Merida calls Christians to ‘ordinary’ life, gospel focus
    September 8 2015 by Micheal Pardue, BR Book Review

    There are many opinions about how Christians should engage culture in America. There are, however, no voices that believe it is acceptable to live passively amid the moral void around us. Lostness is pervasive and Christians seem to be doing little to steer the culture in a different direction.
     
    Tony Merida has written Ordinary: How to Turn the World Upside Down as a call for Christians to examine their lives and consider how they might combat the darkness with the daily orientation of their lives – their ordinary lives.

     
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    From the earliest moments of the Church, Christ has used ordinary people to further the message of His Kingdom. The early Church carried out their mission as ordinary people. It became the central focus of their lives and they oriented their actions around the commission that Christ had given. Merida denies the idea that God can only use “super Christians.”
     
    The priorities of Christ must become the priorities of each member of His body. Merida centers his book on five areas where Christians can focus their everyday efforts to have a temporal and an eternal impact: (1) neighbor love, (2) kingdom hospitality, (3) care for the vulnerable, (4) courageous advocacy and (5) God-centered humility.
     
    The call to love those who are in need reoccurs throughout the book. Merida names this “neighbor love.” Carefully walking through the parable of the Good Samaritan, Merida advocates for “mercy ministry under the shadow of the cross.” He says needs around the world are great and many people are suffering. “Until we pick them up from the road,” says Merida, “they won’t hear the good news.” He also provides a list of ideas to engage cross-focused ministries of mercy. He reminds his readers that “mercy ministry radically impacts the world.”
     
    Merida discusses hospitality at length as it is demonstrated in the biblical storyline. He argues that we must put five things to death: pride, paybacks, sensationalism, partiality and self-indulgence. These are not only counterproductive, but also prevent Christians from showing the hospitality modeled by Christ. He calls on Christians to open their doors to those who are in need: foster children, victims of human trafficking, aged-out orphans and sojourners. What a difference our lives could make if this became our ordinary mindset.
     
    Adoption is one of the great themes of the Bible. Though often ignored, the good news for every Christian is that God the Father chose you to be His child. This should give Christians a significant reason to care for the vulnerable. Merida pleads with Christians to take part in the care of those who are unable to care for themselves. He provides a wonderful scriptural accounting of God’s care for orphans. He provides a fresh and practical reminder of the accountability the body of Christ has for those who are powerless.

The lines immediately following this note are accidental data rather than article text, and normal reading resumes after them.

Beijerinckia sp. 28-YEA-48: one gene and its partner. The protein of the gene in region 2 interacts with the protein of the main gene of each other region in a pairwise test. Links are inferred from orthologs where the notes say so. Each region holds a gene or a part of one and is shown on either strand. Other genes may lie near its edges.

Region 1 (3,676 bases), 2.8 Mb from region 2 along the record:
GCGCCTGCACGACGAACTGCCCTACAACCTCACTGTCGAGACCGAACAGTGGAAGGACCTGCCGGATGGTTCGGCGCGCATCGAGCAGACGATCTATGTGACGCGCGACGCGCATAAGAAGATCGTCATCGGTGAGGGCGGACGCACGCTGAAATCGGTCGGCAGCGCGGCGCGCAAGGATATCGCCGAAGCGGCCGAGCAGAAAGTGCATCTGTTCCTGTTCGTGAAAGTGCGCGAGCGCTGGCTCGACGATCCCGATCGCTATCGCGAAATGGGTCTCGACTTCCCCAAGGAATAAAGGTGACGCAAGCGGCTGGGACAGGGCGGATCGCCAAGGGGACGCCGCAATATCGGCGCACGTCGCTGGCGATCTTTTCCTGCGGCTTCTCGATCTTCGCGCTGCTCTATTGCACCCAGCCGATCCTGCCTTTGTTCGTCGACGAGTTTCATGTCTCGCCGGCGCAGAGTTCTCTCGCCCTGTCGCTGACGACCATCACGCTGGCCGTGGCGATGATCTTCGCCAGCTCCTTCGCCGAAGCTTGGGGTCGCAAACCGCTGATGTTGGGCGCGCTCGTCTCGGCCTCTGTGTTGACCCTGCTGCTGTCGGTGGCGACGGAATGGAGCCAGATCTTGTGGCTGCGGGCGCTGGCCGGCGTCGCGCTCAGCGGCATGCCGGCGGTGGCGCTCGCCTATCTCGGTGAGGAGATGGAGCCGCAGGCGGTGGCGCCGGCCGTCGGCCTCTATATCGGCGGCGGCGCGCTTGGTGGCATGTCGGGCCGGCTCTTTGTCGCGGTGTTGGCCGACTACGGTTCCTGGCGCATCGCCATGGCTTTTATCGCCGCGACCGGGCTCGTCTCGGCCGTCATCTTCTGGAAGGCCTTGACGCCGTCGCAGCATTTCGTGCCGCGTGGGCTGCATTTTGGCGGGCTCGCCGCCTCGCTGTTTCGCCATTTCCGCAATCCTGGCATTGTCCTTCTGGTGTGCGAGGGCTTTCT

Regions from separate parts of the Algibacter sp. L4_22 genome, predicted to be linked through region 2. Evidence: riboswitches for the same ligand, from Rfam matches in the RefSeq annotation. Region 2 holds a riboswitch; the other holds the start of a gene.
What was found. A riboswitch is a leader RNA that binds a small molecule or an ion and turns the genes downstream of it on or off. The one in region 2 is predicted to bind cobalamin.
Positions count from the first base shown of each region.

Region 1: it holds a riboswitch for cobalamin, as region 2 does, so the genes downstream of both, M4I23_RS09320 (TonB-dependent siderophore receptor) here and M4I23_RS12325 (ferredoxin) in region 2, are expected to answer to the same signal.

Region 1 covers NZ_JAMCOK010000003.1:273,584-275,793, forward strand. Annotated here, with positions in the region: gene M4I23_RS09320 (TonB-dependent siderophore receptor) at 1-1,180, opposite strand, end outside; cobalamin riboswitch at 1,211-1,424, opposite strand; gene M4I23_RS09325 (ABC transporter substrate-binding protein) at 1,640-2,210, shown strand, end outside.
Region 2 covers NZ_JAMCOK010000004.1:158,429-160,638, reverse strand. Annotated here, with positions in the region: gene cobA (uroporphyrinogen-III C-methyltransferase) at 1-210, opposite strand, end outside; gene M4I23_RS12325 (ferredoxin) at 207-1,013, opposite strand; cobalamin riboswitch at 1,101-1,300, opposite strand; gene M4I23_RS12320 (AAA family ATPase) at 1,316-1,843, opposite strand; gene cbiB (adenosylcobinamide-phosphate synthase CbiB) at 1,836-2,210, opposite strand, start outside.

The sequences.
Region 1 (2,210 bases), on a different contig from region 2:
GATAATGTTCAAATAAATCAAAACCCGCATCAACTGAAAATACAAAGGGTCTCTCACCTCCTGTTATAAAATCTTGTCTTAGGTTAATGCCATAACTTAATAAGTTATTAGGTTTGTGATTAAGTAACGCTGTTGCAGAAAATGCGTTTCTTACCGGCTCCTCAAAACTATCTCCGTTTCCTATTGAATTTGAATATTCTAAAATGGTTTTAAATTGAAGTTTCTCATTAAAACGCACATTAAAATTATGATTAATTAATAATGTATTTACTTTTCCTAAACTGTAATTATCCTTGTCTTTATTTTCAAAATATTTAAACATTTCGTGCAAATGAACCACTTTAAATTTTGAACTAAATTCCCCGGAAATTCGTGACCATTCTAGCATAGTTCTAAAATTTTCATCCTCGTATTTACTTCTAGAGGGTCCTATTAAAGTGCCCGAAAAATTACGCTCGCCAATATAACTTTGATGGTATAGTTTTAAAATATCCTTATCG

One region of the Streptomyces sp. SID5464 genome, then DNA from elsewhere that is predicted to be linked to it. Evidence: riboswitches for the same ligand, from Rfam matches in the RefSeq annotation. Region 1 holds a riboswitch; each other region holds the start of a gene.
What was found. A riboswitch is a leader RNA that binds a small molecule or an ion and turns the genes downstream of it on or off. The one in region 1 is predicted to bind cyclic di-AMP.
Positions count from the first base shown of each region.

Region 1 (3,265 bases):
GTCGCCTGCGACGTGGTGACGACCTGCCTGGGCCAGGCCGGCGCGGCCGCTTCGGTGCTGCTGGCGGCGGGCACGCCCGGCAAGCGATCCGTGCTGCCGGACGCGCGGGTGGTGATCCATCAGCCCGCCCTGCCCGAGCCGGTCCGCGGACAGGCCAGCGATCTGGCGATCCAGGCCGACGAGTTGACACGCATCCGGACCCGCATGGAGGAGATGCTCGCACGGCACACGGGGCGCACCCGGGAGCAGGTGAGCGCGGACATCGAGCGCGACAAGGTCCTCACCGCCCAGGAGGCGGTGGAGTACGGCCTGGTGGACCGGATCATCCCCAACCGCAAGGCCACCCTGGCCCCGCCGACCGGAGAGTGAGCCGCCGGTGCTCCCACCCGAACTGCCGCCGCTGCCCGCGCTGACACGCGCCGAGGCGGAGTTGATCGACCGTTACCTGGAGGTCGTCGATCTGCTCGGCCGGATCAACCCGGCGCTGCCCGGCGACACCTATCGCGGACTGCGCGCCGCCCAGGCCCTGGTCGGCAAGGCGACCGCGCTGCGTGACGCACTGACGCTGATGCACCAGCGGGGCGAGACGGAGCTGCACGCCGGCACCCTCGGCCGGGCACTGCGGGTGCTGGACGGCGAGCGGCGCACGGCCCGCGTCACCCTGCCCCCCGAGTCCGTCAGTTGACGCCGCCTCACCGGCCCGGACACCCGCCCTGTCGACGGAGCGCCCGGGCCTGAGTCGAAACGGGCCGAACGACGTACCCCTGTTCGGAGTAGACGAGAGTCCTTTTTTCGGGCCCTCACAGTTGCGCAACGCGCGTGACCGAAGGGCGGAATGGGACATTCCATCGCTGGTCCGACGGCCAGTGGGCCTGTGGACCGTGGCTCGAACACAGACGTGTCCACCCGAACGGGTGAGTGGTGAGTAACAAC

Along with his wife, Kimberly, Merida asks Christians to advocate for the poor and powerless. They remind their readers that while we live in a country of relative peace and security, most of the world is not afforded that luxury. Many are subjected to unmentionable horrors and they have no one to speak on their behalf.
     
    Those who have the privilege of standing behind the Great Advocate as He pleads our case to the Father should, in turn, advocate for those who have no voice.
     
    Merida’s fifth focus is God-centered humility. By examining the life of William Wilberforce, he identifies four areas that led this humble man to greatness: conversion, scripture, prayer and the glory of God. The British abolitionist’s focus on these areas made him keenly aware of needs around Him and made him a force for good, justice and the cause of Christ.
     
    When we look at the world around us, our hearts are broken. We see hardship and persecution. We see myriads of people who suffer and die in obscurity. They have no advocate, they have no justice, and they experience no peace. Merida reminds us that “in your longing for justice, realize that you’re really longing for Jesus. For when Christ returns, we’ll have perfect justice.”
     
    (EDITOR’S NOTE – Micheal Pardue is pastor of First Baptist Icard, Connelly Springs.)

    9/8/2015 11:12:48 AM by Micheal Pardue, BR Book Review | with 0 comments
    Filed under: book review, Ordinary, Tony Merida




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